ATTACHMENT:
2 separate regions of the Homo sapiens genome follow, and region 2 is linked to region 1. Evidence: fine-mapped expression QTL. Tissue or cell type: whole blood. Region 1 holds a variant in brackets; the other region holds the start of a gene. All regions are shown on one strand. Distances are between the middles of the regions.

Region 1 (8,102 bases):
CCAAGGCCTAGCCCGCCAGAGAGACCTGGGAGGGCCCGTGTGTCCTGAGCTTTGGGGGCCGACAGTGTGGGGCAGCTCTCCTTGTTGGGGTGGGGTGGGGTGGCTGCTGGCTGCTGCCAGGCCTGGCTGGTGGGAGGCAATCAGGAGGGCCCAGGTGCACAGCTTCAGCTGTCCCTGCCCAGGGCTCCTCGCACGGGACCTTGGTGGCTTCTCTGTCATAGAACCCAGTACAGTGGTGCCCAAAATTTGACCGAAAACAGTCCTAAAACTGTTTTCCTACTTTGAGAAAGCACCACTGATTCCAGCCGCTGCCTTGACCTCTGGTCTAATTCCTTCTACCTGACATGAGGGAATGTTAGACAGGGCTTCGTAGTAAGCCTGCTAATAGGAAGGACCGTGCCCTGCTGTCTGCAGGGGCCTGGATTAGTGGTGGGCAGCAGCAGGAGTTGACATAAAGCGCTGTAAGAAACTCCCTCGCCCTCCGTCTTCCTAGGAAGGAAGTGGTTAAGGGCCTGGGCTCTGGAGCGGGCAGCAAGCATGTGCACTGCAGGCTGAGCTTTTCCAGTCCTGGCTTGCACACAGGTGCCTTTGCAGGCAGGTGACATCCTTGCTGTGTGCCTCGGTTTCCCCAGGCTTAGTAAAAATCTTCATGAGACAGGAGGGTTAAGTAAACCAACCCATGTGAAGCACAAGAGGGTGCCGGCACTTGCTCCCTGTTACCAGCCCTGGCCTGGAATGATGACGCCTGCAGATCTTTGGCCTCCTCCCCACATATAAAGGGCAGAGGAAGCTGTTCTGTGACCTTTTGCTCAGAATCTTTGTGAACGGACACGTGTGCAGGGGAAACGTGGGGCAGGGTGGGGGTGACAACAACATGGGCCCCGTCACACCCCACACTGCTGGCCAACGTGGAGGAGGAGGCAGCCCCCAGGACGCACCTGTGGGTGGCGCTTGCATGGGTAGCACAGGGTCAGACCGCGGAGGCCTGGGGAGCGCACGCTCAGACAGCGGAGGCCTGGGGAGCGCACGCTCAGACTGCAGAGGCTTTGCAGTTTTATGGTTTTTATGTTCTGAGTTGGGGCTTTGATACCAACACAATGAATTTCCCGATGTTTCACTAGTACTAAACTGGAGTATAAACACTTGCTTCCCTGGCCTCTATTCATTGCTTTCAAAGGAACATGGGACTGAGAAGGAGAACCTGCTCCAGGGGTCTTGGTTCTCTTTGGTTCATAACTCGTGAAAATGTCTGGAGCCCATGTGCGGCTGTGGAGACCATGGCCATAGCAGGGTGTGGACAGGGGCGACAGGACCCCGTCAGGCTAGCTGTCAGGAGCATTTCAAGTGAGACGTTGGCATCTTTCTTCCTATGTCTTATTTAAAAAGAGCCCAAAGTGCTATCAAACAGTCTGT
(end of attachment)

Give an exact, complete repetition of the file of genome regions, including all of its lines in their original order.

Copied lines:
2 separate regions of the Homo sapiens genome follow, and region 2 is linked to region 1. Evidence: fine-mapped expression QTL. Tissue or cell type: whole blood. Region 1 holds a variant in brackets; the other region holds the start of a gene. All regions are shown on one strand. Distances are between the middles of the regions.

Region 1 (8,102 bases):
CCAAGGCCTAGCCCGCCAGAGAGACCTGGGAGGGCCCGTGTGTCCTGAGCTTTGGGGGCCGACAGTGTGGGGCAGCTCTCCTTGTTGGGGTGGGGTGGGGTGGCTGCTGGCTGCTGCCAGGCCTGGCTGGTGGGAGGCAATCAGGAGGGCCCAGGTGCACAGCTTCAGCTGTCCCTGCCCAGGGCTCCTCGCACGGGACCTTGGTGGCTTCTCTGTCATAGAACCCAGTACAGTGGTGCCCAAAATTTGACCGAAAACAGTCCTAAAACTGTTTTCCTACTTTGAGAAAGCACCACTGATTCCAGCCGCTGCCTTGACCTCTGGTCTAATTCCTTCTACCTGACATGAGGGAATGTTAGACAGGGCTTCGTAGTAAGCCTGCTAATAGGAAGGACCGTGCCCTGCTGTCTGCAGGGGCCTGGATTAGTGGTGGGCAGCAGCAGGAGTTGACATAAAGCGCTGTAAGAAACTCCCTCGCCCTCCGTCTTCCTAGGAAGGAAGTGGTTAAGGGCCTGGGCTCTGGAGCGGGCAGCAAGCATGTGCACTGCAGGCTGAGCTTTTCCAGTCCTGGCTTGCACACAGGTGCCTTTGCAGGCAGGTGACATCCTTGCTGTGTGCCTCGGTTTCCCCAGGCTTAGTAAAAATCTTCATGAGACAGGAGGGTTAAGTAAACCAACCCATGTGAAGCACAAGAGGGTGCCGGCACTTGCTCCCTGTTACCAGCCCTGGCCTGGAATGATGACGCCTGCAGATCTTTGGCCTCCTCCCCACATATAAAGGGCAGAGGAAGCTGTTCTGTGACCTTTTGCTCAGAATCTTTGTGAACGGACACGTGTGCAGGGGAAACGTGGGGCAGGGTGGGGGTGACAACAACATGGGCCCCGTCACACCCCACACTGCTGGCCAACGTGGAGGAGGAGGCAGCCCCCAGGACGCACCTGTGGGTGGCGCTTGCATGGGTAGCACAGGGTCAGACCGCGGAGGCCTGGGGAGCGCACGCTCAGACAGCGGAGGCCTGGGGAGCGCACGCTCAGACTGCAGAGGCTTTGCAGTTTTATGGTTTTTATGTTCTGAGTTGGGGCTTTGATACCAACACAATGAATTTCCCGATGTTTCACTAGTACTAAACTGGAGTATAAACACTTGCTTCCCTGGCCTCTATTCATTGCTTTCAAAGGAACATGGGACTGAGAAGGAGAACCTGCTCCAGGGGTCTTGGTTCTCTTTGGTTCATAACTCGTGAAAATGTCTGGAGCCCATGTGCGGCTGTGGAGACCATGGCCATAGCAGGGTGTGGACAGGGGCGACAGGACCCCGTCAGGCTAGCTGTCAGGAGCATTTCAAGTGAGACGTTGGCATCTTTCTTCCTATGTCTTATTTAAAAAGAGCCCAAAGTGCTATCAAACAGTCTGT